46) Air handler filter(s) are dirty and should be washed now. They should be checked monthly in the future and washed as necessary.

    Photo 39  
     

    47) The outdoor air temperature was below 60 degrees Fahrenheit during the inspection. Because of this, the inspector was unable to operate and fully evaluate the cooling system.
     
    Plumbing and laundry Return to table of contents
    Water pressure (psi): 40 lbs.
    Location of main water shut-off valve: At the front of the home.
    Location of main fuel shut-off: On the North side of the garage.
    Water service: Public
    Service pipe material: Copper
    Supply pipe material: Copper
    Vent pipe material: Plastic
    Drain pipe material: Plastic
    Waste pipe material: Not visible
    48) The electric receptacle for the laundry has reverse-polarity wiring, where the hot and neutral wires are reversed. This is a safety hazard due to the risk of shock. A qualified electrician should evaluate and make repairs as necessary.

    Photo 45  
     

    49) The clothes dryer exhaust duct appears to need cleaning. Significant amounts of lint build up was found. This is a safety hazard due to the risk of fire from decreased air flow. This duct should be cleaned now and annually, or more often if necessary in the future. Some chimney sweeps or heating/cooling duct cleaners perform this service. For more information, visit http://www.cpsc.gov/CPSCPUB/PUBS/5022.html or http://chimneykeepers.com/dryerclean.html

    Photo 50  
     

    50) Copper water supply pipes in homes built prior to 1986 may be joined with solder that contains lead. Lead is a known health hazard, especially for children. Laws were passed in 1985 prohibiting the use of lead in solder, but prior to that solder normally contained about 50 percent lead. The client(s) should be aware of this, especially if children will be living in this structure. Evaluating for the presence of lead in this structure is not included in this inspection. The client(s) should consider having a qualified lab test for lead, and if necessary take steps to reduce or remove lead from the water supply. Various solutions such as these may be advised:

  • Flush water taps or faucets. Do not drink water that has been sitting in the plumbing lines for more than six hours.
  • Install appropriate filters at points of use.
  • Use only cold water for cooking and drinking. Hot water dissolves lead more quickly than cold water.
  • Use bottled or distilled water.
  • Treat well water to make it less corrosive.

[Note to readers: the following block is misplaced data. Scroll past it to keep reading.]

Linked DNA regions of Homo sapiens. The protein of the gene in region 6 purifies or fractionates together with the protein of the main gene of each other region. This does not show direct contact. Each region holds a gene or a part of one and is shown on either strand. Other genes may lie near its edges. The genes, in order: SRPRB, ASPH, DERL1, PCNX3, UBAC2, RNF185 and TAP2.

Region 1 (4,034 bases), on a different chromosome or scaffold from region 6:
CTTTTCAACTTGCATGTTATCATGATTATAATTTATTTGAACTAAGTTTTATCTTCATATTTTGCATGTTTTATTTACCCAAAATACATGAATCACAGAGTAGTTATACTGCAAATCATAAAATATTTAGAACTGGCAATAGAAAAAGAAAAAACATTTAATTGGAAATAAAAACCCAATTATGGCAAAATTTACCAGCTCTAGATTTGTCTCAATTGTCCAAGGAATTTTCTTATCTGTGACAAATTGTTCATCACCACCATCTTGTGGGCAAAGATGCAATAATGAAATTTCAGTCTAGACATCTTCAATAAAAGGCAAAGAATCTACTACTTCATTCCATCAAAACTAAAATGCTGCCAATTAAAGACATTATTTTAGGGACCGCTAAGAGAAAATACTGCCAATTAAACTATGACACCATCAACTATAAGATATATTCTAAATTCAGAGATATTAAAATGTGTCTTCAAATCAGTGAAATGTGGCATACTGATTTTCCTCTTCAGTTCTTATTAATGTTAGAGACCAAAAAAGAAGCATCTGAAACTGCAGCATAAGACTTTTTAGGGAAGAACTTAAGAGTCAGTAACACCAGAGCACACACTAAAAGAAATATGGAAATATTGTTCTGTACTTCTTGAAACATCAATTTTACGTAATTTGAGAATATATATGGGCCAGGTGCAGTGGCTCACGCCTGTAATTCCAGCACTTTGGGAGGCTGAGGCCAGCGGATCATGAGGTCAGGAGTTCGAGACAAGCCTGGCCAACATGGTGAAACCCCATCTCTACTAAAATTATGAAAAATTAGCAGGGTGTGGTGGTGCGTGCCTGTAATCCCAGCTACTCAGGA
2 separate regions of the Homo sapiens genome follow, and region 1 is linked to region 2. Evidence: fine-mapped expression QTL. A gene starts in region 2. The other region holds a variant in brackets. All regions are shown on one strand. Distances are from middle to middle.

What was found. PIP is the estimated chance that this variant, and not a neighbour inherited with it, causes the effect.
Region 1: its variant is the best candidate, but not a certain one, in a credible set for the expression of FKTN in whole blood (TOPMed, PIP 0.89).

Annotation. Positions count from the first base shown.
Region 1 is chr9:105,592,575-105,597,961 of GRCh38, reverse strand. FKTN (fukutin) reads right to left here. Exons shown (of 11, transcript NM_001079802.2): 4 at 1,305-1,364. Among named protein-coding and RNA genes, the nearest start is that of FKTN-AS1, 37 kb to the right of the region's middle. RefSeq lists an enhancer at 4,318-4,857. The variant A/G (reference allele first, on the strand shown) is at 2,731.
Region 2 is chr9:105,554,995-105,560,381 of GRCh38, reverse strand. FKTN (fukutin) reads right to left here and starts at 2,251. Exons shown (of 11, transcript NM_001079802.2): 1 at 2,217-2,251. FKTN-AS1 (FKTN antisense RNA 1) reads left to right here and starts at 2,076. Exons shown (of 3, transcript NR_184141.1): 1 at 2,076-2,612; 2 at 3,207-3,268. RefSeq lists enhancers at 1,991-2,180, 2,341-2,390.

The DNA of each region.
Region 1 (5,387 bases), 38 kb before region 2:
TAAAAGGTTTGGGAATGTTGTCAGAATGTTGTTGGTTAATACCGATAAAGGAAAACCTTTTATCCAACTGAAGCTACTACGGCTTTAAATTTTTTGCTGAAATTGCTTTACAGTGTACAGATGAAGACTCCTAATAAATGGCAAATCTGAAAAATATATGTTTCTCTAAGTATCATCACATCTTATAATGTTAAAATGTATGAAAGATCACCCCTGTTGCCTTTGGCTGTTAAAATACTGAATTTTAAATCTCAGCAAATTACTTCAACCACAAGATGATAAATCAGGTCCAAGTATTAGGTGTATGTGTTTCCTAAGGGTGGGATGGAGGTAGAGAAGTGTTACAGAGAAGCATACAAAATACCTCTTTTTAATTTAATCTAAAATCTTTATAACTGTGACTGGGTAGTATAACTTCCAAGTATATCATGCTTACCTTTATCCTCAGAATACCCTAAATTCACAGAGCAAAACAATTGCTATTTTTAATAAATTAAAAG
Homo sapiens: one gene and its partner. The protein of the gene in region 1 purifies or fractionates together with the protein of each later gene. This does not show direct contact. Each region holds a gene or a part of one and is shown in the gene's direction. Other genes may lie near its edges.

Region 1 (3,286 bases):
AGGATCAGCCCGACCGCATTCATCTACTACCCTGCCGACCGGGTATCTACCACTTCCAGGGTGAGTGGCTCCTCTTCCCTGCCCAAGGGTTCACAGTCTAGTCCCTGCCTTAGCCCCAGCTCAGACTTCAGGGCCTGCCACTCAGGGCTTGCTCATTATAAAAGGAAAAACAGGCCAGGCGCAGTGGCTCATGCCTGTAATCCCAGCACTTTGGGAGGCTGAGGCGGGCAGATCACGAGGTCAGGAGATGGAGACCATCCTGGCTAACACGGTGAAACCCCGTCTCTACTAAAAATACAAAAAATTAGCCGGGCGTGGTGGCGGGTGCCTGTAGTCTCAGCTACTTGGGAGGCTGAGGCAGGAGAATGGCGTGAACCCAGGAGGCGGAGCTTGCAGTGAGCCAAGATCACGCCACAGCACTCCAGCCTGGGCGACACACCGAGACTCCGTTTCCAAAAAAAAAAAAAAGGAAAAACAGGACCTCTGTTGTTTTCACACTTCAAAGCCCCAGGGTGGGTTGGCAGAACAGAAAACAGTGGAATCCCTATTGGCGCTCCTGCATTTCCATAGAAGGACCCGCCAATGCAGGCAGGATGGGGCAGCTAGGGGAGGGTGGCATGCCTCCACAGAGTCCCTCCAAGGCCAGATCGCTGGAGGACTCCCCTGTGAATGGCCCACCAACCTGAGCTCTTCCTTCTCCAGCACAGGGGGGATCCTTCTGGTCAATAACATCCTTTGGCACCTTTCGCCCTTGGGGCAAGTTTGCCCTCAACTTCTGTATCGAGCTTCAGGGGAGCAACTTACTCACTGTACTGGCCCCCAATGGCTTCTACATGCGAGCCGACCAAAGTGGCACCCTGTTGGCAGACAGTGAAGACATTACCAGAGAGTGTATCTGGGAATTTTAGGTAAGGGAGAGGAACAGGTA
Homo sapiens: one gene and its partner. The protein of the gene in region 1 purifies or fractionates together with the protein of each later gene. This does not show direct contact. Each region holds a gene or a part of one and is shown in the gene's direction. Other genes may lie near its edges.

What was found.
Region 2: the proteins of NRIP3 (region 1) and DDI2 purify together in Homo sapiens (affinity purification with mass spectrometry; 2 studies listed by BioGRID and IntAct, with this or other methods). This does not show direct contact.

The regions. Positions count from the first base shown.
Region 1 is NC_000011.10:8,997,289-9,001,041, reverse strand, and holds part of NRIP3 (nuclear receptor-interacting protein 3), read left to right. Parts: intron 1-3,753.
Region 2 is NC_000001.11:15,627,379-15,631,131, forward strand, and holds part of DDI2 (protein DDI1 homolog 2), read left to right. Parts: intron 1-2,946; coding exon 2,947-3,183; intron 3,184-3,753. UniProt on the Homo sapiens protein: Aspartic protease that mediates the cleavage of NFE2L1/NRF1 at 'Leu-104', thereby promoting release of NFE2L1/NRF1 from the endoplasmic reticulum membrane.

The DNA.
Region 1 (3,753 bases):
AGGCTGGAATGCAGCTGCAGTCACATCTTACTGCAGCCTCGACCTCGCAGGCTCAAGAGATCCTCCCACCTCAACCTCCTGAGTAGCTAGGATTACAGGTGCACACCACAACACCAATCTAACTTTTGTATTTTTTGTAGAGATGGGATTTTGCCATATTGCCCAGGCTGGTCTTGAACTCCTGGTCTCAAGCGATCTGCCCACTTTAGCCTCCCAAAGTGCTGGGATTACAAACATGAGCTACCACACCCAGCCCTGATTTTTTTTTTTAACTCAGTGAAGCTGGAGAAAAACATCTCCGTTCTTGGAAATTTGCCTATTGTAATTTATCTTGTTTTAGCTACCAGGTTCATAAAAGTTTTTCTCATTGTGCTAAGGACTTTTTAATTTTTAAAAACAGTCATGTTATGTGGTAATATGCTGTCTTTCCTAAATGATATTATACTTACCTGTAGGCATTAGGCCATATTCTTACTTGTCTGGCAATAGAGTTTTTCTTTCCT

• Have a qualified plumbing contractor replace supply pipes and/or plumbing components as necessary.

    For more information visit:
    http://www.cpsc.gov/CPSCPUB/PUBS/5056.html
    http://www.epa.gov/safewater/lead/index.html
    51) Water pressure is below 40 psi, but the flow appeared to be adequate. 40-80 psi is considered to be the normal range for water pressure in a home. The inspector performed a "functional flow test" during the inspection, where multiple fixtures are run simultaneously, and found there to be adequate flow. For example, the shower flow did not decrease significantly when the toilet was flushed.

    If the client finds the flow to be inadequate, recommend having a qualified plumber evaluate and repair as necessary. Installing a pressure boosting system is one possible solution. For information on these systems, visit: http://www.low-water-pressure.com/

    Photo 19  
     
     
    Kitchen Return to table of contents

    52) One or more ground fault circuit interrupter (GFCI) electric receptacles did not trip when tested with the inspector's test instrument. These devices should trip when tested with a test instrument in addition to tripping via the test buttons on the receptacles. This is a safety hazard due to the risk of shock. A qualified electrician should evaluate and repair as necessary.
    *** NO POWER ***

    Photo 55  

    Photo 56  

    53) The range can tip forward, and no anti-tip bracket appears to be installed. This is a safety hazard since the range may tip forward when weight is applied to the open door, such as when a small child climbs on it, or if heavy objects are dropped on it. Anti-tip brackets have been sold with all free standing ranges since 1985. An anti-tip bracket should be installed to eliminate this safety hazard. For more information, visit http://www.hgtv.com/hgtv/remodeling/article/0,1797,HGTV_3659_2017492,00.html

    Photo 59  
     

    54) The oven bake function appears to be inoperable. The client(s) should ask the property owner(s) about this, and if necessary, a qualified appliance technician should evaluate and repair as necessary.
    *** NO GAS CONNECTED ***

    Photo 57  
     

    55) The oven broil function appears to be inoperable. The client(s) should ask the property owner(s) about this, and if necessary, a qualified appliance technician should evaluate and repair as necessary.